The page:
ADAMS COUNTY, Colo. — A once-foreign disease that is highly contagious and lethal to rabbits has now been found in Adams County, Colorado Parks and Wildlife (CPW) announced Friday.
Officers confirmed that dead wild jackrabbits found east of Barr Lake State Park in Adams County had Rabbit Hemorrhagic Disease Virus type 2 (RHDV-2).
The highly contagious disease does not infect humans and until recently, was not considered a virus that would infect North American cottontails or hares at all, the release says. But, that’s changed after cases were confirmed in New Mexico, Arizona and Texas – prompting Colorado wildlife authorities to be on high alert for infections.
The first confirmed Colorado case of RHDV-2 was found in Costilla County in April. Adams County is now the seventh county in Colorado with confirmed cases of the disease. Other cases have been found in El Paso, Montezuma, Prowers, Pueblo and Weld counties, according to CPW.
The Adams County cases were confirmed when a woman who was walking on her property on June 4 called wildlife officers and said she noticed numerous dead rabbits.
CPW said officers are now monitoring metro Denver counties for evidence of the disease.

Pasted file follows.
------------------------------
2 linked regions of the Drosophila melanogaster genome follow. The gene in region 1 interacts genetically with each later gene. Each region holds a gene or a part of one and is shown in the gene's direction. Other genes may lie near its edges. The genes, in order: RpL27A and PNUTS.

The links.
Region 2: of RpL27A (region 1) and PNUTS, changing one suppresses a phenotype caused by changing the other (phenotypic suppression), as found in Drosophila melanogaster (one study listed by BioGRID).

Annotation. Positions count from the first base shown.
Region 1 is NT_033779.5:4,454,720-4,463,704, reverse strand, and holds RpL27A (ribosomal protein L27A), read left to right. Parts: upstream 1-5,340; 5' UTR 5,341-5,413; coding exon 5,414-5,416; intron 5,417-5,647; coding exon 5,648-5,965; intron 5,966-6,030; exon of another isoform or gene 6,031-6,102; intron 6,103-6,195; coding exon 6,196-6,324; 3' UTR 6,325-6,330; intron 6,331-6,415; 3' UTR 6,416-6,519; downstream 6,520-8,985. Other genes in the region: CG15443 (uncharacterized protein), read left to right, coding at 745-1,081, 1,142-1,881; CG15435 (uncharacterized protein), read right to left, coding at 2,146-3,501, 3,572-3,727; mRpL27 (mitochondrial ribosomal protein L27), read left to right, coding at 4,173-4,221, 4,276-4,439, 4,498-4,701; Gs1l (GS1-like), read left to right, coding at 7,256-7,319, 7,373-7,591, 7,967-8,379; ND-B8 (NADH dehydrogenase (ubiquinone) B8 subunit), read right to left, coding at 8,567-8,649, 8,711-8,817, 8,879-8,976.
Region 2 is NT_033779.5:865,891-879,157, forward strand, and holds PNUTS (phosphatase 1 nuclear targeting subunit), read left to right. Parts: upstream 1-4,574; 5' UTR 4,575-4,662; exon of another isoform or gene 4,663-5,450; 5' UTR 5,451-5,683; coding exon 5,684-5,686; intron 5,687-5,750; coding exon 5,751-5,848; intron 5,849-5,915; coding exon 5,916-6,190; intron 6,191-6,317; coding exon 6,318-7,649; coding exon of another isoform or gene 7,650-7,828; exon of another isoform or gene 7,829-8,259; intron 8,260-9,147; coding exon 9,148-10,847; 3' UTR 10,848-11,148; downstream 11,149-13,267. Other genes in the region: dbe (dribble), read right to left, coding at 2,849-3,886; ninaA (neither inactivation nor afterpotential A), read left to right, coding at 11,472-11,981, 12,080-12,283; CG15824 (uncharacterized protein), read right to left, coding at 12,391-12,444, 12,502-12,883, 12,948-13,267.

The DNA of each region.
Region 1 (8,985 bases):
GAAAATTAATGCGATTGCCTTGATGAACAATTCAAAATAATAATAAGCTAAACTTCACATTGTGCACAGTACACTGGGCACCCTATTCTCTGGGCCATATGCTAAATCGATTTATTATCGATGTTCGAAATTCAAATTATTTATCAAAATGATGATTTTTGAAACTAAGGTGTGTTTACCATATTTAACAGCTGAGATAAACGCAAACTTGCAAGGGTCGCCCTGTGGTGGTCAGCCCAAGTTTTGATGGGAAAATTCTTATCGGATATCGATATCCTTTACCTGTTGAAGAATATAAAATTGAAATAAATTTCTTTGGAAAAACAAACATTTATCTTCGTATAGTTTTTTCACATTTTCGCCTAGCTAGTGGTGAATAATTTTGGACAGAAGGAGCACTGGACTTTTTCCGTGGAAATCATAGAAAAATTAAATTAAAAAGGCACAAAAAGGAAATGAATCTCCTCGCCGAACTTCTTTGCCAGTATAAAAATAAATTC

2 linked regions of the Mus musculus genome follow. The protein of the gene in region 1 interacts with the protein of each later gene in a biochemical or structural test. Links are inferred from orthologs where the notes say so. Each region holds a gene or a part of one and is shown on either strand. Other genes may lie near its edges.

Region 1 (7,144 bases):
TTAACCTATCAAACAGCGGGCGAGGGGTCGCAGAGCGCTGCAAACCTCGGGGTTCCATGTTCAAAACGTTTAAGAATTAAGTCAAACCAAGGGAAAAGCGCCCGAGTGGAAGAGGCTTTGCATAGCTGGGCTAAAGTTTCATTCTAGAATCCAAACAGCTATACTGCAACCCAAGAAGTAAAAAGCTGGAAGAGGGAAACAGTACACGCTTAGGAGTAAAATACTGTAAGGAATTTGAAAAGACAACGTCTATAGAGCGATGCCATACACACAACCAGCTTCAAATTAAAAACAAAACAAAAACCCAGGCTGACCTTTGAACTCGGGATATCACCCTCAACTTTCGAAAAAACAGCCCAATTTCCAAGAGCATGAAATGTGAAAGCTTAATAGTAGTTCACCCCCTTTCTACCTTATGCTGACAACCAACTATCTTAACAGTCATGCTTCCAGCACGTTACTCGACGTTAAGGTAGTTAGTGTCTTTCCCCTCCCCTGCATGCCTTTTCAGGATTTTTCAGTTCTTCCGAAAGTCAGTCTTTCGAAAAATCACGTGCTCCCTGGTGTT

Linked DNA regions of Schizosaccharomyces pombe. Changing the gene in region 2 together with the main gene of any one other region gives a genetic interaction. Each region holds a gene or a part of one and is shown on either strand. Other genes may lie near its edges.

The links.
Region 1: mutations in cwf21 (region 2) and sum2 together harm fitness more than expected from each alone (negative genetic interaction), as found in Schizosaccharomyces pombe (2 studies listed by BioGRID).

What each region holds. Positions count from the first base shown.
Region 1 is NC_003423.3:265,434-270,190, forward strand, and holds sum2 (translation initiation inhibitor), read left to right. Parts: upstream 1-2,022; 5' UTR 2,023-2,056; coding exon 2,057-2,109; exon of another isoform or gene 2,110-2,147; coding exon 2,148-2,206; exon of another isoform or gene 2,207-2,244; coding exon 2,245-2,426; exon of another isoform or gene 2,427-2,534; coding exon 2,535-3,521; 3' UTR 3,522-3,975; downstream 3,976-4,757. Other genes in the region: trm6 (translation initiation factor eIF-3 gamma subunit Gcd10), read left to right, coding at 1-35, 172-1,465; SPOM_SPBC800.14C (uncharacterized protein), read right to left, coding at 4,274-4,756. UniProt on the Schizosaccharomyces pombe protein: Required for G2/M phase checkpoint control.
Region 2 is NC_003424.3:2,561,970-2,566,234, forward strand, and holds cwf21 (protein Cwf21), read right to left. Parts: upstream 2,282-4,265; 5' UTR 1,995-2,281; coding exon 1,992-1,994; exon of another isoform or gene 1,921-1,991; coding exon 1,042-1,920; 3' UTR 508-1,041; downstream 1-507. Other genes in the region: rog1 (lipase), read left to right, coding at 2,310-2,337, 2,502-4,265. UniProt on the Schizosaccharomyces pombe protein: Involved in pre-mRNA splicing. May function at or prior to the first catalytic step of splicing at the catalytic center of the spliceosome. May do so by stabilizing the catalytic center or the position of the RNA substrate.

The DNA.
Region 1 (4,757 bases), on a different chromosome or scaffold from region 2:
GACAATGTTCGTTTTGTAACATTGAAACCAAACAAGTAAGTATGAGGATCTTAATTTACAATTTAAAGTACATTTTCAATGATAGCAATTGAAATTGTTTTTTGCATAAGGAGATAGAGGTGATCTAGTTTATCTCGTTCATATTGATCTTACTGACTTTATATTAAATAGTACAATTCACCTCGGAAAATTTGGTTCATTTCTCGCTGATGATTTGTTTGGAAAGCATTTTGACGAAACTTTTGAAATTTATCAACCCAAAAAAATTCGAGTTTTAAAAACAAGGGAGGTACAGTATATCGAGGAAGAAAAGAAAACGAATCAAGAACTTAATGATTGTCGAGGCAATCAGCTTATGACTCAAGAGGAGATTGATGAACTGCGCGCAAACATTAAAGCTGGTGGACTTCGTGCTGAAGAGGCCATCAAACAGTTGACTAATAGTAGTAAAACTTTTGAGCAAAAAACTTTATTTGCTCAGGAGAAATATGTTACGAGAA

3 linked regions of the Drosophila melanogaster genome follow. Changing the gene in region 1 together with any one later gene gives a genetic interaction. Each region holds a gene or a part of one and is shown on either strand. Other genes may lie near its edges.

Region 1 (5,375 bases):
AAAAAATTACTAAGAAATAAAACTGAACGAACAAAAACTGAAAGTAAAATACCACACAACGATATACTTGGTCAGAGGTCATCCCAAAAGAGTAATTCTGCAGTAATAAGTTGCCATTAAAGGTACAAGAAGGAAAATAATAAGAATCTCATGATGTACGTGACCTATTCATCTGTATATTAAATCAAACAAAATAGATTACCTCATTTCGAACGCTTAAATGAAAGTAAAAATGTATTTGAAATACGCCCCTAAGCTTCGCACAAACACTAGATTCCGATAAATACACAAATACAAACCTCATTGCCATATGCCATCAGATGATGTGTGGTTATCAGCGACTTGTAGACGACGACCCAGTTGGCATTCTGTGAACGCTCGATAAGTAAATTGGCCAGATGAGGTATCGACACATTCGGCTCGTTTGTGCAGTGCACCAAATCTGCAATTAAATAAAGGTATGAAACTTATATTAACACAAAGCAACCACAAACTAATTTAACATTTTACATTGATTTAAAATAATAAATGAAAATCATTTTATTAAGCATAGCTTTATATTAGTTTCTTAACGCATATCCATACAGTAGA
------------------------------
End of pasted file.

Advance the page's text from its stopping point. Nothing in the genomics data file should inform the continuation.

Rabbits who have RHDV-2 might have blood staining on their nose and mouth. CPW said the virus does not affect humans or domestic species other than rabbits, for which it is lethal.
RHDV-2 has had a significant impact on domestic and wild rabbits in Europe, as well as the species that prey on them, according to CPW. It’s worth mentioning the disease is in a different viral family from the coronavirus, and not related to COVID-19.
Wildlife authorities did not say how it reached the western U.S. It has also spread to Australia.
Here are the guidelines regarding wild rabbits from CPW:
- Please report any sick/dead wild rabbits, hares or pika to your local CPW office.
- Do not handle rabbits or rodents that have been found dead.
- Do not allow pets or scavengers to feed on found carcasses. Though RHDV-2 is not a risk to pets other than domestic rabbits, a number of other pathogens and parasites from carcasses can affect pets.
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